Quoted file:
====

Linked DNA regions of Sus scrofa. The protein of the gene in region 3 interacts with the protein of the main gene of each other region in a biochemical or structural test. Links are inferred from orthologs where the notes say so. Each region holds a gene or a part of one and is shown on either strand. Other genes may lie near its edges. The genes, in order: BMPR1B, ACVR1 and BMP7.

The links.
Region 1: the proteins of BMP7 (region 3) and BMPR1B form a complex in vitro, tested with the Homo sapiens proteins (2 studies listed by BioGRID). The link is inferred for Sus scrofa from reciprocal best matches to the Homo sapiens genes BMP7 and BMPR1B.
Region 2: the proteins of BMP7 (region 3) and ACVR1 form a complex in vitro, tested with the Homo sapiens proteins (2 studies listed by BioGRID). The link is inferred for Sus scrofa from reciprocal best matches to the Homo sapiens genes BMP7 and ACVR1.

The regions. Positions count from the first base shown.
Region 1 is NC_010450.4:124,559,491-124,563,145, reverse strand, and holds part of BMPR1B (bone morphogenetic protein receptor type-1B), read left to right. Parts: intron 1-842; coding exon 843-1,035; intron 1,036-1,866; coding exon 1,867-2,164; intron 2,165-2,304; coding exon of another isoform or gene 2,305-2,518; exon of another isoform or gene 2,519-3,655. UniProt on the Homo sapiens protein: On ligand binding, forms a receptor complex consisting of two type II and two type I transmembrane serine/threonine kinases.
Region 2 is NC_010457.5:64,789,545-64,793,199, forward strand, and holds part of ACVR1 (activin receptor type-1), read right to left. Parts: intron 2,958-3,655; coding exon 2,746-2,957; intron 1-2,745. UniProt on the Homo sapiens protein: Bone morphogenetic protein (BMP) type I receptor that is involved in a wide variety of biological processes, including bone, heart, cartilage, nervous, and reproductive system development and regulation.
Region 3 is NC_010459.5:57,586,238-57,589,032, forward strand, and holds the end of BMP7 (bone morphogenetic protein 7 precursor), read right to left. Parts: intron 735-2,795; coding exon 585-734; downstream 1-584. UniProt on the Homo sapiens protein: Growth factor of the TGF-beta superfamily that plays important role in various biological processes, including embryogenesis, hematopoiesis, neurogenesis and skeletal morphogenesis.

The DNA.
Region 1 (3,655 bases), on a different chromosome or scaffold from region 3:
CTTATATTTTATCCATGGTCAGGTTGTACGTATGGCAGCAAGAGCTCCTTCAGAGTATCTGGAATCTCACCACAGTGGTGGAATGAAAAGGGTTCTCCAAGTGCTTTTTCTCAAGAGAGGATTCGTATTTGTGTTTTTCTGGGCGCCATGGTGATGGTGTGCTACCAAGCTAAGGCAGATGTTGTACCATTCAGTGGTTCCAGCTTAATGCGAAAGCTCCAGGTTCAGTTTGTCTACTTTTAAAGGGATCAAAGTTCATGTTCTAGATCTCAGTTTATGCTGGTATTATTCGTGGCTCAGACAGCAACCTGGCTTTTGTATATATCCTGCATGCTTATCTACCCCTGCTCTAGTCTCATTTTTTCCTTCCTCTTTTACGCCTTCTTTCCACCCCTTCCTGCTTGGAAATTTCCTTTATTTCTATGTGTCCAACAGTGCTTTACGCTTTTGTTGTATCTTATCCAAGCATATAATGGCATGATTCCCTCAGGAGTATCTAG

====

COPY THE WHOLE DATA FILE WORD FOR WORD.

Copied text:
Linked DNA regions of Sus scrofa. The protein of the gene in region 3 interacts with the protein of the main gene of each other region in a biochemical or structural test. Links are inferred from orthologs where the notes say so. Each region holds a gene or a part of one and is shown on either strand. Other genes may lie near its edges. The genes, in order: BMPR1B, ACVR1 and BMP7.

The links.
Region 1: the proteins of BMP7 (region 3) and BMPR1B form a complex in vitro, tested with the Homo sapiens proteins (2 studies listed by BioGRID). The link is inferred for Sus scrofa from reciprocal best matches to the Homo sapiens genes BMP7 and BMPR1B.
Region 2: the proteins of BMP7 (region 3) and ACVR1 form a complex in vitro, tested with the Homo sapiens proteins (2 studies listed by BioGRID). The link is inferred for Sus scrofa from reciprocal best matches to the Homo sapiens genes BMP7 and ACVR1.

The regions. Positions count from the first base shown.
Region 1 is NC_010450.4:124,559,491-124,563,145, reverse strand, and holds part of BMPR1B (bone morphogenetic protein receptor type-1B), read left to right. Parts: intron 1-842; coding exon 843-1,035; intron 1,036-1,866; coding exon 1,867-2,164; intron 2,165-2,304; coding exon of another isoform or gene 2,305-2,518; exon of another isoform or gene 2,519-3,655. UniProt on the Homo sapiens protein: On ligand binding, forms a receptor complex consisting of two type II and two type I transmembrane serine/threonine kinases.
Region 2 is NC_010457.5:64,789,545-64,793,199, forward strand, and holds part of ACVR1 (activin receptor type-1), read right to left. Parts: intron 2,958-3,655; coding exon 2,746-2,957; intron 1-2,745. UniProt on the Homo sapiens protein: Bone morphogenetic protein (BMP) type I receptor that is involved in a wide variety of biological processes, including bone, heart, cartilage, nervous, and reproductive system development and regulation.
Region 3 is NC_010459.5:57,586,238-57,589,032, forward strand, and holds the end of BMP7 (bone morphogenetic protein 7 precursor), read right to left. Parts: intron 735-2,795; coding exon 585-734; downstream 1-584. UniProt on the Homo sapiens protein: Growth factor of the TGF-beta superfamily that plays important role in various biological processes, including embryogenesis, hematopoiesis, neurogenesis and skeletal morphogenesis.

The DNA.
Region 1 (3,655 bases), on a different chromosome or scaffold from region 3:
CTTATATTTTATCCATGGTCAGGTTGTACGTATGGCAGCAAGAGCTCCTTCAGAGTATCTGGAATCTCACCACAGTGGTGGAATGAAAAGGGTTCTCCAAGTGCTTTTTCTCAAGAGAGGATTCGTATTTGTGTTTTTCTGGGCGCCATGGTGATGGTGTGCTACCAAGCTAAGGCAGATGTTGTACCATTCAGTGGTTCCAGCTTAATGCGAAAGCTCCAGGTTCAGTTTGTCTACTTTTAAAGGGATCAAAGTTCATGTTCTAGATCTCAGTTTATGCTGGTATTATTCGTGGCTCAGACAGCAACCTGGCTTTTGTATATATCCTGCATGCTTATCTACCCCTGCTCTAGTCTCATTTTTTCCTTCCTCTTTTACGCCTTCTTTCCACCCCTTCCTGCTTGGAAATTTCCTTTATTTCTATGTGTCCAACAGTGCTTTACGCTTTTGTTGTATCTTATCCAAGCATATAATGGCATGATTCCCTCAGGAGTATCTAG